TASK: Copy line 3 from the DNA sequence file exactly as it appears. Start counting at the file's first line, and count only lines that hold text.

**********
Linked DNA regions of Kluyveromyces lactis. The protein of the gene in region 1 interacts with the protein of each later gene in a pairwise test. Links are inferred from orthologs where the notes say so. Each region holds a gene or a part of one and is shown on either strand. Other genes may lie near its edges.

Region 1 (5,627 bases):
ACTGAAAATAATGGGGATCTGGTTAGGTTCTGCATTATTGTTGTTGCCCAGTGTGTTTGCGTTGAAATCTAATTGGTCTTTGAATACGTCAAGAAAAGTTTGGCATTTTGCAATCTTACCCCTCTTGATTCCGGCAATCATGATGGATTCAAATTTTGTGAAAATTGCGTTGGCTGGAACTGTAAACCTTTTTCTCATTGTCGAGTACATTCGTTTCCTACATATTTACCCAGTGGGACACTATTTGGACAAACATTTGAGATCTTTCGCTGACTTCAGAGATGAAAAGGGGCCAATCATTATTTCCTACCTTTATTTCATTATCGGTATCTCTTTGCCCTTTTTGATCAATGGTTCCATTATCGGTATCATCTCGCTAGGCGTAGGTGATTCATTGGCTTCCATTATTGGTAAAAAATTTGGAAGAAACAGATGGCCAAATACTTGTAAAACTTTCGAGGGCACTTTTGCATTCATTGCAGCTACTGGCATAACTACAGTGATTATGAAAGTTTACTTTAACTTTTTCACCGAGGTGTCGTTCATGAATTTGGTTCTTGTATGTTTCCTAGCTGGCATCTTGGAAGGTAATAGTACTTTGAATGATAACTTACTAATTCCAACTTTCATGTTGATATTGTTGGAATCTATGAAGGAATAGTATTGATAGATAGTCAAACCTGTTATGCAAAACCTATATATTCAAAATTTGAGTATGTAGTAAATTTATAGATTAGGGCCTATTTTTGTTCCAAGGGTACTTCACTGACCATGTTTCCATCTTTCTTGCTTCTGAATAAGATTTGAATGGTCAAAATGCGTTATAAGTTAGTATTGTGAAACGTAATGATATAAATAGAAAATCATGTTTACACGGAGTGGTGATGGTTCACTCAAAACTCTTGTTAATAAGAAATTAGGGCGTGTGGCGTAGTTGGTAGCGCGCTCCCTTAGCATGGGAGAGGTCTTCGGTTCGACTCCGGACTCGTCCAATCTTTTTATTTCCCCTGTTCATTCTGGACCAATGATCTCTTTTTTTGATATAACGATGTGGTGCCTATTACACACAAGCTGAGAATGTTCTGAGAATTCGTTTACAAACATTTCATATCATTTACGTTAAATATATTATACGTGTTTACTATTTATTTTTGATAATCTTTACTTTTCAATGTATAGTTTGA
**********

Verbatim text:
ACTGAAAATAATGGGGATCTGGTTAGGTTCTGCATTATTGTTGTTGCCCAGTGTGTTTGCGTTGAAATCTAATTGGTCTTTGAATACGTCAAGAAAAGTTTGGCATTTTGCAATCTTACCCCTCTTGATTCCGGCAATCATGATGGATTCAAATTTTGTGAAAATTGCGTTGGCTGGAACTGTAAACCTTTTTCTCATTGTCGAGTACATTCGTTTCCTACATATTTACCCAGTGGGACACTATTTGGACAAACATTTGAGATCTTTCGCTGACTTCAGAGATGAAAAGGGGCCAATCATTATTTCCTACCTTTATTTCATTATCGGTATCTCTTTGCCCTTTTTGATCAATGGTTCCATTATCGGTATCATCTCGCTAGGCGTAGGTGATTCATTGGCTTCCATTATTGGTAAAAAATTTGGAAGAAACAGATGGCCAAATACTTGTAAAACTTTCGAGGGCACTTTTGCATTCATTGCAGCTACTGGCATAACTACAGTGATTATGAAAGTTTACTTTAACTTTTTCACCGAGGTGTCGTTCATGAATTTGGTTCTTGTATGTTTCCTAGCTGGCATCTTGGAAGGTAATAGTACTTTGAATGATAACTTACTAATTCCAACTTTCATGTTGATATTGTTGGAATCTATGAAGGAATAGTATTGATAGATAGTCAAACCTGTTATGCAAAACCTATATATTCAAAATTTGAGTATGTAGTAAATTTATAGATTAGGGCCTATTTTTGTTCCAAGGGTACTTCACTGACCATGTTTCCATCTTTCTTGCTTCTGAATAAGATTTGAATGGTCAAAATGCGTTATAAGTTAGTATTGTGAAACGTAATGATATAAATAGAAAATCATGTTTACACGGAGTGGTGATGGTTCACTCAAAACTCTTGTTAATAAGAAATTAGGGCGTGTGGCGTAGTTGGTAGCGCGCTCCCTTAGCATGGGAGAGGTCTTCGGTTCGACTCCGGACTCGTCCAATCTTTTTATTTCCCCTGTTCATTCTGGACCAATGATCTCTTTTTTTGATATAACGATGTGGTGCCTATTACACACAAGCTGAGAATGTTCTGAGAATTCGTTTACAAACATTTCATATCATTTACGTTAAATATATTATACGTGTTTACTATTTATTTTTGATAATCTTTACTTTTCAATGTATAGTTTGA